Updated: Sep 23, 2018
Once the wedding invitations are mailed, the wedding gifts begin to arrive. This is an enjoyable part of the pre-wedding festivities and opening the gifts can be a great stress-reliever for those suffering from wedding burnout!
While some guests may think all that's involved in gift giving is printing out a registry and picking an item, it should be noted that it's not that simple. There are rules regarding wedding gift etiquette.
Asking for Gifts It's never acceptable to ask for gift. There are no loopholes to this rule. It's bad form to request a specific gift, and it's bad form to mention a gift registry on an invitation or special mailing. To review: it's very bad wedding gift etiquette for the bride-to-be, groom-to-be, and their friends or family to hint for or recommend a gift.
Wedding Gift Etiquette It has been written that one has up until a full year after the wedding to send a wedding gift, but this is truly pushing it. Gifts should be sent no later than three months after the wedding, and to even wait this long can be considered rude. Most people choose to send a gift as soon as the invitations are sent out or to bring one along to the wedding. The preference is to send the gift before the wedding. This way, no one has to worry about collecting gifts after the wedding and getting it to the home of the bride and groom.
How Much to Spend There's a rumour floating around that the cost of a wedding gift should equal the cost of the guest's meal. This is not true. The gift giver can give whatever she chooses, no matter how much the hosts spent on dinner. Whether ten or one thousand dollars is spent on a gift, the bride and groom should accept it graciously and appreciate the thought.
The Registry Most brides register for gifts ahead of time. By referring to a registry, the gift giver knows she's giving the happy couple something they want, and even more important, something they don't already own. This isn't to say gifts have to be purchased from a registry, on the contrary. A wedding guest is free to shop for a gift wherever she chooses.
Money Is it appropriate to give money? Absolutely, if that's your preference. What's not appropriate is asking for a gift of money. This is considered very bad wedding gift etiquette. While gifts of any kind are a must for those attending the wedding, it is never acceptable for the happy couple to request money over other types of gifts.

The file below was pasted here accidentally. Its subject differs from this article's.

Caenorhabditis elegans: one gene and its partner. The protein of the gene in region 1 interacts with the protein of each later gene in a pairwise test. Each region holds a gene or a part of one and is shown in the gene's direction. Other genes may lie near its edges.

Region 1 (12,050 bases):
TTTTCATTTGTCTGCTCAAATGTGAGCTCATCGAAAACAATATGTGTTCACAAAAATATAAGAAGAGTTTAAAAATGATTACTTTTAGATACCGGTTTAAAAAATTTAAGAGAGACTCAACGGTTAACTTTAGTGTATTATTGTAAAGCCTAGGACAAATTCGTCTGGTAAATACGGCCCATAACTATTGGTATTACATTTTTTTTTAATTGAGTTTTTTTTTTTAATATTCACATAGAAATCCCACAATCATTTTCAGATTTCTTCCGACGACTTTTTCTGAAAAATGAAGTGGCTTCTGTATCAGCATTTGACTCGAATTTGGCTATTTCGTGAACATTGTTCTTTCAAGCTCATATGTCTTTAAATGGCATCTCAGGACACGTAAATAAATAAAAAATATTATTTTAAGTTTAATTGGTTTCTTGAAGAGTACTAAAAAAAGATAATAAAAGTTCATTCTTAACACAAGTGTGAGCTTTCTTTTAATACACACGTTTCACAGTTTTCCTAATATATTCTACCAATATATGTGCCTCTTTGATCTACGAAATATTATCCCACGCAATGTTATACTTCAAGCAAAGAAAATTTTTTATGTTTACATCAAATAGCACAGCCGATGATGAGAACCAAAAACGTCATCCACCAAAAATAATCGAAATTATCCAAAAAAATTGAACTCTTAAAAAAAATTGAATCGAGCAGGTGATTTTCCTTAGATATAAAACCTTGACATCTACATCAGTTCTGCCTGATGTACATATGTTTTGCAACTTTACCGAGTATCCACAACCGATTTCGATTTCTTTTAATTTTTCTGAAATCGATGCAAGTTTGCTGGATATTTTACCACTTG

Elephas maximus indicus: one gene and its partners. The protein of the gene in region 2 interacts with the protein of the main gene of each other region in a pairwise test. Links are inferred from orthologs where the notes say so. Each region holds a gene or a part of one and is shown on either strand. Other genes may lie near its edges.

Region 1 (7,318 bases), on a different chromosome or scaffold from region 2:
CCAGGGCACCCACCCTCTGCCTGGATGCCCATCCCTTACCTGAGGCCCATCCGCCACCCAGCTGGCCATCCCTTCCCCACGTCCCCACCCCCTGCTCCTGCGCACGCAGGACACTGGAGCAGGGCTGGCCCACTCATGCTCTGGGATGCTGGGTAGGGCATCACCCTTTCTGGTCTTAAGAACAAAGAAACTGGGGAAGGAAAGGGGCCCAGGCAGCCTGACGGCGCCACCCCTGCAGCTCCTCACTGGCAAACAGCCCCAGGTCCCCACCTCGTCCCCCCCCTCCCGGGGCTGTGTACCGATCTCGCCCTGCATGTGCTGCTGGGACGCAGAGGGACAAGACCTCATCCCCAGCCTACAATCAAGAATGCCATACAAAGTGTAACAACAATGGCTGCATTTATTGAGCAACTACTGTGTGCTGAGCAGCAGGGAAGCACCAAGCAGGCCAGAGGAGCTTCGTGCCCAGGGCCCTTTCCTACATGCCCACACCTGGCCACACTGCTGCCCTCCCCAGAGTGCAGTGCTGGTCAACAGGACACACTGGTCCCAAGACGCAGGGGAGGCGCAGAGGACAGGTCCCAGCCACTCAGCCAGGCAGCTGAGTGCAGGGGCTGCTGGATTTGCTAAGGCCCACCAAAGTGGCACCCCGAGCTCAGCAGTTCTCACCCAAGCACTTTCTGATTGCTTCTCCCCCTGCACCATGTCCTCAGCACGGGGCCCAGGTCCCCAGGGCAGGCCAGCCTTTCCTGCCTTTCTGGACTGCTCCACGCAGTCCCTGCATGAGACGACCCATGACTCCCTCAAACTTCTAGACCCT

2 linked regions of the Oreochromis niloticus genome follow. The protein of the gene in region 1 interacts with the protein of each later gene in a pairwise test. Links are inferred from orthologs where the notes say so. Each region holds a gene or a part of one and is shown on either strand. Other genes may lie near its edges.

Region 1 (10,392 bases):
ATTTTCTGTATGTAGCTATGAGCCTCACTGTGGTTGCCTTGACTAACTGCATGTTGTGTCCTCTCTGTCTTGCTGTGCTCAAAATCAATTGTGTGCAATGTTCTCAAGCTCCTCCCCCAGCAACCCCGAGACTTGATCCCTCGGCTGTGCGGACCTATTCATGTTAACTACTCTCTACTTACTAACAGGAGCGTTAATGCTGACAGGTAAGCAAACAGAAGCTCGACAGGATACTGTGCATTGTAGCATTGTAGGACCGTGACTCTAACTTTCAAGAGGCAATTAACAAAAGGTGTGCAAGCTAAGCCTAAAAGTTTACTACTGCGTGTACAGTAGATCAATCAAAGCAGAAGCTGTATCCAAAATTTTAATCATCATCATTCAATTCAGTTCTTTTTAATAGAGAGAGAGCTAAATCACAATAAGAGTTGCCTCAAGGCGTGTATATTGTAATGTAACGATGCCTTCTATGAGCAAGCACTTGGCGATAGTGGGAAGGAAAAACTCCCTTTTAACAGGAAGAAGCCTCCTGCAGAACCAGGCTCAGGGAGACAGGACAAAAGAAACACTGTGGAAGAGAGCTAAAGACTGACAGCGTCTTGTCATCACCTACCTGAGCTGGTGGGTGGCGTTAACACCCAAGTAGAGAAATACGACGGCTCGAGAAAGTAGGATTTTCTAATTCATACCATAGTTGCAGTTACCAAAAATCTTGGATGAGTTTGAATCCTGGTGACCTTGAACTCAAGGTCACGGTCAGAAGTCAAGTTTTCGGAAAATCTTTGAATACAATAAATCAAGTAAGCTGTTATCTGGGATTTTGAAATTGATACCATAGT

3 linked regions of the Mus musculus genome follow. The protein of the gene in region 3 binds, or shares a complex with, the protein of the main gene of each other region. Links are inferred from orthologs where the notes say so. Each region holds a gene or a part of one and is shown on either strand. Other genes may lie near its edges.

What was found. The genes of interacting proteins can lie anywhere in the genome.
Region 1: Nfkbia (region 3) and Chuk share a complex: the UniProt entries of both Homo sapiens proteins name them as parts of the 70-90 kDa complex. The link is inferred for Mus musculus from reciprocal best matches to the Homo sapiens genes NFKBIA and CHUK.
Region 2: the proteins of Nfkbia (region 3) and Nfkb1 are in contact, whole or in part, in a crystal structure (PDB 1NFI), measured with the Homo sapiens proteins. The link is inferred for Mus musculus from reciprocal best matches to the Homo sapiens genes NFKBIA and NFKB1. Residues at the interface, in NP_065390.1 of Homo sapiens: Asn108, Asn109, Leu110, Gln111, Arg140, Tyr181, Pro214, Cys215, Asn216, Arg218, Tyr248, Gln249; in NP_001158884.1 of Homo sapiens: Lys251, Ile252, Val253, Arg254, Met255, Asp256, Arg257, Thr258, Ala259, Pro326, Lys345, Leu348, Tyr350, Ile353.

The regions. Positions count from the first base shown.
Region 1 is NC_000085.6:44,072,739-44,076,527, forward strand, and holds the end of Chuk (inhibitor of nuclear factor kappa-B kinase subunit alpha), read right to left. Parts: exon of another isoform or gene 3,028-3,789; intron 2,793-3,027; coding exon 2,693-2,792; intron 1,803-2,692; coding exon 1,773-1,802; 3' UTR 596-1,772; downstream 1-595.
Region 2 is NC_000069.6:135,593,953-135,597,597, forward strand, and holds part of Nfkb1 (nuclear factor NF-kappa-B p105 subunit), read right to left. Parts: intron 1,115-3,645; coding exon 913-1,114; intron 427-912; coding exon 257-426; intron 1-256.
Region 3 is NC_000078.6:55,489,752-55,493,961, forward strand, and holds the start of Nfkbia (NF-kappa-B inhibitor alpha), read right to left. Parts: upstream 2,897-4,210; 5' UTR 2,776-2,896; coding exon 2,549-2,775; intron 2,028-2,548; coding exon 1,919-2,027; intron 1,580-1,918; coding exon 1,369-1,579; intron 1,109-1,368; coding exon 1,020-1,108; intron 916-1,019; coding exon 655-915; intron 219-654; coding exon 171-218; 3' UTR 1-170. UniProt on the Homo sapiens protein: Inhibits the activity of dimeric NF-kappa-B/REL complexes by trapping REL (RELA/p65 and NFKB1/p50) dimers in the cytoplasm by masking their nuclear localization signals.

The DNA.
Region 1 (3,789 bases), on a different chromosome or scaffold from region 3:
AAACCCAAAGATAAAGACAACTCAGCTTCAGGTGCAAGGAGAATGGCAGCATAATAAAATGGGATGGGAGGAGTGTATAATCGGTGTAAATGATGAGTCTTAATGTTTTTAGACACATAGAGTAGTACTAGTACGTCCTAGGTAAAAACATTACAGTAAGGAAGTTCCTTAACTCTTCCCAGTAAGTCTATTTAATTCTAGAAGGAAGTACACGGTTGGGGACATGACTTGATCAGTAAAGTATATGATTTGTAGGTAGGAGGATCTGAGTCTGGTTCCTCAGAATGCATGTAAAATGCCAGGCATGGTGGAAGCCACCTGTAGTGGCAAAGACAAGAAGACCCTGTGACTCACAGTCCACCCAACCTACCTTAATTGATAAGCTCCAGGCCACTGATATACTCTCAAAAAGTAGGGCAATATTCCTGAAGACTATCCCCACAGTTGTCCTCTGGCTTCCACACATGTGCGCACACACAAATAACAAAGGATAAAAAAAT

Gift Table In some regions, banquet halls will have a gift table set up upon which guests can leave wedding presents for the happy couple. If this is the case, the bride and groom should have designated one or two members of the wedding party to handle the collection of these gifts at the end of the day. The gifts will then be brought to a previously agreed upon location. These gifts will most likely be opened after the honeymoon.
In the Event of a Cancellation No one ever wants to think the wedding will be cancelled, still these things happen. Wedding gifts should never be used before the wedding. If the wedding is cancelled, all gifts should be returned to those who bought them. This includes wedding shower gifts.
Thank You Cards There's no excuse for not properly thanking anyone who gives a wedding gift. A thank you note must be written within a couple of weeks upon returning from the honeymoon. While one month is the rule, the happy couple should never take that long to thank their guests. After all, these people took the time to not only attend the special day, but to pick out and purchase a gift. Certainly gratitude should be given in a timely manner.
Wedding gifts are to be enjoyed. Your guests chose these gifts with your enjoyment in mind. When you say thank you, let them know how much these gifts meant to you. They'll be touched you took the time.
It is considered rude to put "cash only gifts", or other wording meaning the same thing on the invitation.
You're not supposed to put registry information on your wedding invitation. It's left up to friends and family to inform everyone. However, you can put gift information on an insert in your bridal shower invitations.
Note:: If you have a personal wedding website with info for bridal party and guests (and gift registry info), you can include an insert with the link to your website in your wedding invitation.
You're not required to open your gifts at the reception or in front of anyone.